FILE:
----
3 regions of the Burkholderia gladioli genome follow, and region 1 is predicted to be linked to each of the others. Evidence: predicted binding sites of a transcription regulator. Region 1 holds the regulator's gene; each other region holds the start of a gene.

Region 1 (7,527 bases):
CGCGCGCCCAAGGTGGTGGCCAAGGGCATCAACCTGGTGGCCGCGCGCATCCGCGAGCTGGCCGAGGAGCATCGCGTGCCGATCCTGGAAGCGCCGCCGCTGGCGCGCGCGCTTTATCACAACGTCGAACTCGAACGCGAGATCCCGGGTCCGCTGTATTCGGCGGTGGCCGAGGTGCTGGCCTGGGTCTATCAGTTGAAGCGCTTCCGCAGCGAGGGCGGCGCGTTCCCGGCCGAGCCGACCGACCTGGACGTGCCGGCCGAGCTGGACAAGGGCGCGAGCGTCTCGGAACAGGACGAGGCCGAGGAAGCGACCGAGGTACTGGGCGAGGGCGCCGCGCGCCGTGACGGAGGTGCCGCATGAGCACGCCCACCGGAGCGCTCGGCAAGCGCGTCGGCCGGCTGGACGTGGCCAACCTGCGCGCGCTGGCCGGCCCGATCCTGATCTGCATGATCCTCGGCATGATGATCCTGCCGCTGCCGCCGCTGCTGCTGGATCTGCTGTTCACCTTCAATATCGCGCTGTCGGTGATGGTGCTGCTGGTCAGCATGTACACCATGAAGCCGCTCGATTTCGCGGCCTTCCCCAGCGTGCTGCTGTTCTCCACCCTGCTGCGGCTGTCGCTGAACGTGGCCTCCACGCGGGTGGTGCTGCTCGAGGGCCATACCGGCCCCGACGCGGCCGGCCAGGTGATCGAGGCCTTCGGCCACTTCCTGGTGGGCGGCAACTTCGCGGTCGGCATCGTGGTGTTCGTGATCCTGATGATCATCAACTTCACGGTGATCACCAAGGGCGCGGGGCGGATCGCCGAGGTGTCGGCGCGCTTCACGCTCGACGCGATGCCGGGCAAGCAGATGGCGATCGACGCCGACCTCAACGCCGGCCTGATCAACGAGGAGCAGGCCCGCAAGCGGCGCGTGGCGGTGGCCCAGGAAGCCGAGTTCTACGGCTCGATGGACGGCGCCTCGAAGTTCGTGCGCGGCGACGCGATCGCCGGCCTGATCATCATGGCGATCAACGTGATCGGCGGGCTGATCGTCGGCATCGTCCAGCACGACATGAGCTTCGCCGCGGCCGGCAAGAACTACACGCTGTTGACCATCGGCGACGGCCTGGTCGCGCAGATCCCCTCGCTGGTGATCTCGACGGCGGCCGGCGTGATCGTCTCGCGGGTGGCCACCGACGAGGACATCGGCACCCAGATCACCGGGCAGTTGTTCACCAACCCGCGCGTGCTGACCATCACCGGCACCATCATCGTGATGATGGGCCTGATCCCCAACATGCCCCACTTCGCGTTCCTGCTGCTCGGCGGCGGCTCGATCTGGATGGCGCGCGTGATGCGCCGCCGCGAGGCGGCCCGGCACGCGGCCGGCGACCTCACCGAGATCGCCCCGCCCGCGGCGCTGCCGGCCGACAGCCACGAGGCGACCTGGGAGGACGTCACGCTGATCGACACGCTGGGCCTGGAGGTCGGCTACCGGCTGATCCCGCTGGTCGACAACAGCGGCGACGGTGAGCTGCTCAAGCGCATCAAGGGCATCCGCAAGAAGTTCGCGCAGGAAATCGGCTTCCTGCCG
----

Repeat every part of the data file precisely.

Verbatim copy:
3 regions of the Burkholderia gladioli genome follow, and region 1 is predicted to be linked to each of the others. Evidence: predicted binding sites of a transcription regulator. Region 1 holds the regulator's gene; each other region holds the start of a gene.

Region 1 (7,527 bases):
CGCGCGCCCAAGGTGGTGGCCAAGGGCATCAACCTGGTGGCCGCGCGCATCCGCGAGCTGGCCGAGGAGCATCGCGTGCCGATCCTGGAAGCGCCGCCGCTGGCGCGCGCGCTTTATCACAACGTCGAACTCGAACGCGAGATCCCGGGTCCGCTGTATTCGGCGGTGGCCGAGGTGCTGGCCTGGGTCTATCAGTTGAAGCGCTTCCGCAGCGAGGGCGGCGCGTTCCCGGCCGAGCCGACCGACCTGGACGTGCCGGCCGAGCTGGACAAGGGCGCGAGCGTCTCGGAACAGGACGAGGCCGAGGAAGCGACCGAGGTACTGGGCGAGGGCGCCGCGCGCCGTGACGGAGGTGCCGCATGAGCACGCCCACCGGAGCGCTCGGCAAGCGCGTCGGCCGGCTGGACGTGGCCAACCTGCGCGCGCTGGCCGGCCCGATCCTGATCTGCATGATCCTCGGCATGATGATCCTGCCGCTGCCGCCGCTGCTGCTGGATCTGCTGTTCACCTTCAATATCGCGCTGTCGGTGATGGTGCTGCTGGTCAGCATGTACACCATGAAGCCGCTCGATTTCGCGGCCTTCCCCAGCGTGCTGCTGTTCTCCACCCTGCTGCGGCTGTCGCTGAACGTGGCCTCCACGCGGGTGGTGCTGCTCGAGGGCCATACCGGCCCCGACGCGGCCGGCCAGGTGATCGAGGCCTTCGGCCACTTCCTGGTGGGCGGCAACTTCGCGGTCGGCATCGTGGTGTTCGTGATCCTGATGATCATCAACTTCACGGTGATCACCAAGGGCGCGGGGCGGATCGCCGAGGTGTCGGCGCGCTTCACGCTCGACGCGATGCCGGGCAAGCAGATGGCGATCGACGCCGACCTCAACGCCGGCCTGATCAACGAGGAGCAGGCCCGCAAGCGGCGCGTGGCGGTGGCCCAGGAAGCCGAGTTCTACGGCTCGATGGACGGCGCCTCGAAGTTCGTGCGCGGCGACGCGATCGCCGGCCTGATCATCATGGCGATCAACGTGATCGGCGGGCTGATCGTCGGCATCGTCCAGCACGACATGAGCTTCGCCGCGGCCGGCAAGAACTACACGCTGTTGACCATCGGCGACGGCCTGGTCGCGCAGATCCCCTCGCTGGTGATCTCGACGGCGGCCGGCGTGATCGTCTCGCGGGTGGCCACCGACGAGGACATCGGCACCCAGATCACCGGGCAGTTGTTCACCAACCCGCGCGTGCTGACCATCACCGGCACCATCATCGTGATGATGGGCCTGATCCCCAACATGCCCCACTTCGCGTTCCTGCTGCTCGGCGGCGGCTCGATCTGGATGGCGCGCGTGATGCGCCGCCGCGAGGCGGCCCGGCACGCGGCCGGCGACCTCACCGAGATCGCCCCGCCCGCGGCGCTGCCGGCCGACAGCCACGAGGCGACCTGGGAGGACGTCACGCTGATCGACACGCTGGGCCTGGAGGTCGGCTACCGGCTGATCCCGCTGGTCGACAACAGCGGCGACGGTGAGCTGCTCAAGCGCATCAAGGGCATCCGCAAGAAGTTCGCGCAGGAAATCGGCTTCCTGCCG